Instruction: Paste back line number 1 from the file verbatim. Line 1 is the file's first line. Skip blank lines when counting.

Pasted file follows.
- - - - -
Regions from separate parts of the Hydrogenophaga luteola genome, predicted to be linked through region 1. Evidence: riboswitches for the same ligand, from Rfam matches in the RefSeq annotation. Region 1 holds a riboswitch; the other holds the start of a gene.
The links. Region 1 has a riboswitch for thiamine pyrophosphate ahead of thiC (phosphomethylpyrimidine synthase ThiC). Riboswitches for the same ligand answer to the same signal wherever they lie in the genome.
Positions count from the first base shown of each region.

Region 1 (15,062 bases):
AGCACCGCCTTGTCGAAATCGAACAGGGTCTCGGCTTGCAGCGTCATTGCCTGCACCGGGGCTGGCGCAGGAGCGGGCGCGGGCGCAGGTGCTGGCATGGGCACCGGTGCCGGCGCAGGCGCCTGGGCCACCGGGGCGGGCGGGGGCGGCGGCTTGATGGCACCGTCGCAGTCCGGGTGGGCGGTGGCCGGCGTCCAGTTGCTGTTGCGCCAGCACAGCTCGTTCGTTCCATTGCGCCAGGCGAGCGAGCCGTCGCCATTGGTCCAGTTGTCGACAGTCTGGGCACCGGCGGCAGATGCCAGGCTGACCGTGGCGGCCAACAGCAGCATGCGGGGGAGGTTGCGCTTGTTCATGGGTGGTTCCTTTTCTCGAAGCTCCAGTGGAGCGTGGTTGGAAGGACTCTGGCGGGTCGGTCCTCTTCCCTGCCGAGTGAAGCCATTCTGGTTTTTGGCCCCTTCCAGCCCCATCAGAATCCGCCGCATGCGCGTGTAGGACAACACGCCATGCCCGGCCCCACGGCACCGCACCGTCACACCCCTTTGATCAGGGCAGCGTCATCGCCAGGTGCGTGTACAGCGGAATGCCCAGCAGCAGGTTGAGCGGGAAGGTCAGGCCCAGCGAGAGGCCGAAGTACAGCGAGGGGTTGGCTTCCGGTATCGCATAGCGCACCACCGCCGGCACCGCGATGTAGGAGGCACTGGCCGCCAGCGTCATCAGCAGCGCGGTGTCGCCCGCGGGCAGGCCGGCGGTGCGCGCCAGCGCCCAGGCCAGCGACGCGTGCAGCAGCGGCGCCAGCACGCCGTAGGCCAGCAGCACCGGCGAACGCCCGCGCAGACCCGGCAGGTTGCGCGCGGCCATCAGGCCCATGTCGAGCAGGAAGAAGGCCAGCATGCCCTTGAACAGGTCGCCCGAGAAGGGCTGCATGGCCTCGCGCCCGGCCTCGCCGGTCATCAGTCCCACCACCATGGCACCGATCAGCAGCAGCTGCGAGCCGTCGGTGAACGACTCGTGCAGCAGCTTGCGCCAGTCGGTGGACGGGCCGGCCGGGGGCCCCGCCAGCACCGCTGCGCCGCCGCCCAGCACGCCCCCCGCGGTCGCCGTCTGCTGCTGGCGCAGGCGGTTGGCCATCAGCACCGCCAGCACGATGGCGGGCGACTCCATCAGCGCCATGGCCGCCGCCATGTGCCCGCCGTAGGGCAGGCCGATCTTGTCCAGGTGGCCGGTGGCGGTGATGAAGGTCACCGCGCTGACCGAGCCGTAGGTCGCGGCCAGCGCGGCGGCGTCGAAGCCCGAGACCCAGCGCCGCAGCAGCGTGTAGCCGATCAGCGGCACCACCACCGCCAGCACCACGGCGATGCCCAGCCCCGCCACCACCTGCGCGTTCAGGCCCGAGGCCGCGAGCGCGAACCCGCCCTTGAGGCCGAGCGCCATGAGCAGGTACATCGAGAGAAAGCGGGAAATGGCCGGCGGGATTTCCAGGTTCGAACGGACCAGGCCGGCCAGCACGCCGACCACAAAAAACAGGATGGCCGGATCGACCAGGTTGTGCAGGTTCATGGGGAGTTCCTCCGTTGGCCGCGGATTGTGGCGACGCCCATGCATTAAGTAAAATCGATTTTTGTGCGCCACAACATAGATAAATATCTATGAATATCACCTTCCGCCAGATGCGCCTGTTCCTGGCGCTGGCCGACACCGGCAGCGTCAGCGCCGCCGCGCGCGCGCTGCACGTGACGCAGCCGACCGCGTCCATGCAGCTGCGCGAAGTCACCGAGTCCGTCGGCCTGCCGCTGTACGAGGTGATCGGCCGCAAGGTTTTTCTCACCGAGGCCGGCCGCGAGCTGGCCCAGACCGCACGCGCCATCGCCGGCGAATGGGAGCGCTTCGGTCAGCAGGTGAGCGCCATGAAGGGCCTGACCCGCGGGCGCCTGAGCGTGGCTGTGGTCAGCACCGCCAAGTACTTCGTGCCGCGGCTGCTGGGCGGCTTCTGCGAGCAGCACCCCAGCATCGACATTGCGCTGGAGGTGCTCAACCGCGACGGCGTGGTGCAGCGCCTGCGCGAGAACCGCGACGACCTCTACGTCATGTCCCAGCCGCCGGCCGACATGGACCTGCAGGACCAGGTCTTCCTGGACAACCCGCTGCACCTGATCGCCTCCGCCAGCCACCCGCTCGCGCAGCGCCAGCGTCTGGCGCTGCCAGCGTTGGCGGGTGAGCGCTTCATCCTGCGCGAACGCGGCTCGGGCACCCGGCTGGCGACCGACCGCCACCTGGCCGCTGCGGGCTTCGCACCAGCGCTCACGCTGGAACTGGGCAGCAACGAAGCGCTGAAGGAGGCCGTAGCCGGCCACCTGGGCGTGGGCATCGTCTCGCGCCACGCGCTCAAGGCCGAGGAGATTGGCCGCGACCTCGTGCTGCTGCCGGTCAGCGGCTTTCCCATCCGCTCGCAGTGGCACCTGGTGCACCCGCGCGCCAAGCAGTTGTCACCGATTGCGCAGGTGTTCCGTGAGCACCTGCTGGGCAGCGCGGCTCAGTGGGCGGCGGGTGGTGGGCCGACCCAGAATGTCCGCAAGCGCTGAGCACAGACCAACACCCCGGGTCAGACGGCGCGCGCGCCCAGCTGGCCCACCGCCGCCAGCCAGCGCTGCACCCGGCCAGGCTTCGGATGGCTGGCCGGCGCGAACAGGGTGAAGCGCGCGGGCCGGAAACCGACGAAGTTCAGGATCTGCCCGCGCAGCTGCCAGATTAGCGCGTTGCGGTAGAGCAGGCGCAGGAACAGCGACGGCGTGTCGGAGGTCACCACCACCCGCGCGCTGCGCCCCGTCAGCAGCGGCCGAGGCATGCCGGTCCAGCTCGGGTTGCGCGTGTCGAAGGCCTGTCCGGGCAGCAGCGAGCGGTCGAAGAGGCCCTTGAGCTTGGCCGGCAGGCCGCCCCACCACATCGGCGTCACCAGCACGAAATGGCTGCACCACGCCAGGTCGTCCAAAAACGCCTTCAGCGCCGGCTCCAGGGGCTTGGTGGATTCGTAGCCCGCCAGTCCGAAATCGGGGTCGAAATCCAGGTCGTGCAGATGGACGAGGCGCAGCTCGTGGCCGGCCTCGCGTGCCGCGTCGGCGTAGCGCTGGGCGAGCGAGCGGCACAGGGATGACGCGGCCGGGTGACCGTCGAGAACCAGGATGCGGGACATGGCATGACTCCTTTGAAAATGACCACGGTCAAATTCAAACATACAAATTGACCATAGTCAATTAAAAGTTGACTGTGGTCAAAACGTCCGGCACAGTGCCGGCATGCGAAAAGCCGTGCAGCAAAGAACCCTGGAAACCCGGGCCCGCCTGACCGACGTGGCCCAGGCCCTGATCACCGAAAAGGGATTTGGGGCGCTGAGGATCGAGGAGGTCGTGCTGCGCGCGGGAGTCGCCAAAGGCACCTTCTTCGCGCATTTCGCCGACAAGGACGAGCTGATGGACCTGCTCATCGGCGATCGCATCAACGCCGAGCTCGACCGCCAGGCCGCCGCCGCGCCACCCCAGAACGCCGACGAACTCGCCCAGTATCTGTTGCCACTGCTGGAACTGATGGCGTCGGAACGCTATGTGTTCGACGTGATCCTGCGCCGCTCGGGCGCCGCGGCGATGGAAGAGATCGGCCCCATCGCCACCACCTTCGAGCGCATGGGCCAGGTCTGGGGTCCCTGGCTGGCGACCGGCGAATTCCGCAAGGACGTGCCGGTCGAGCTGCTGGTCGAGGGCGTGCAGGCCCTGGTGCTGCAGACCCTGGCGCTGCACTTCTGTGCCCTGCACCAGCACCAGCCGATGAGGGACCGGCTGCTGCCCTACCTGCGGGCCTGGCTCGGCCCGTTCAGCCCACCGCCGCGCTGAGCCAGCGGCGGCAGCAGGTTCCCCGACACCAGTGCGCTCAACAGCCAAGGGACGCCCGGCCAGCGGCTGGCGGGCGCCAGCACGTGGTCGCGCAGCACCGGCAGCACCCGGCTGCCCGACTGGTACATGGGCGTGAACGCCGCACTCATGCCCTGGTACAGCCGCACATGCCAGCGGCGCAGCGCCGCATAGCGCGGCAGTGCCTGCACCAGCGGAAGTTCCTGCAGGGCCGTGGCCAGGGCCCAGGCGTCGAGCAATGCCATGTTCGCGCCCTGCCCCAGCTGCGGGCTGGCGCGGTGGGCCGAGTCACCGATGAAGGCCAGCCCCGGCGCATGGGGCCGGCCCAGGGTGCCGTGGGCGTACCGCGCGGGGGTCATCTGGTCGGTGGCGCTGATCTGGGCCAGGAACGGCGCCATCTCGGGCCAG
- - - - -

Regions from separate parts of the Hydrogenophaga luteola genome, predicted to be linked through region 1. Evidence: riboswitches for the same ligand, from Rfam matches in the RefSeq annotation. Region 1 holds a riboswitch; the other holds the start of a gene.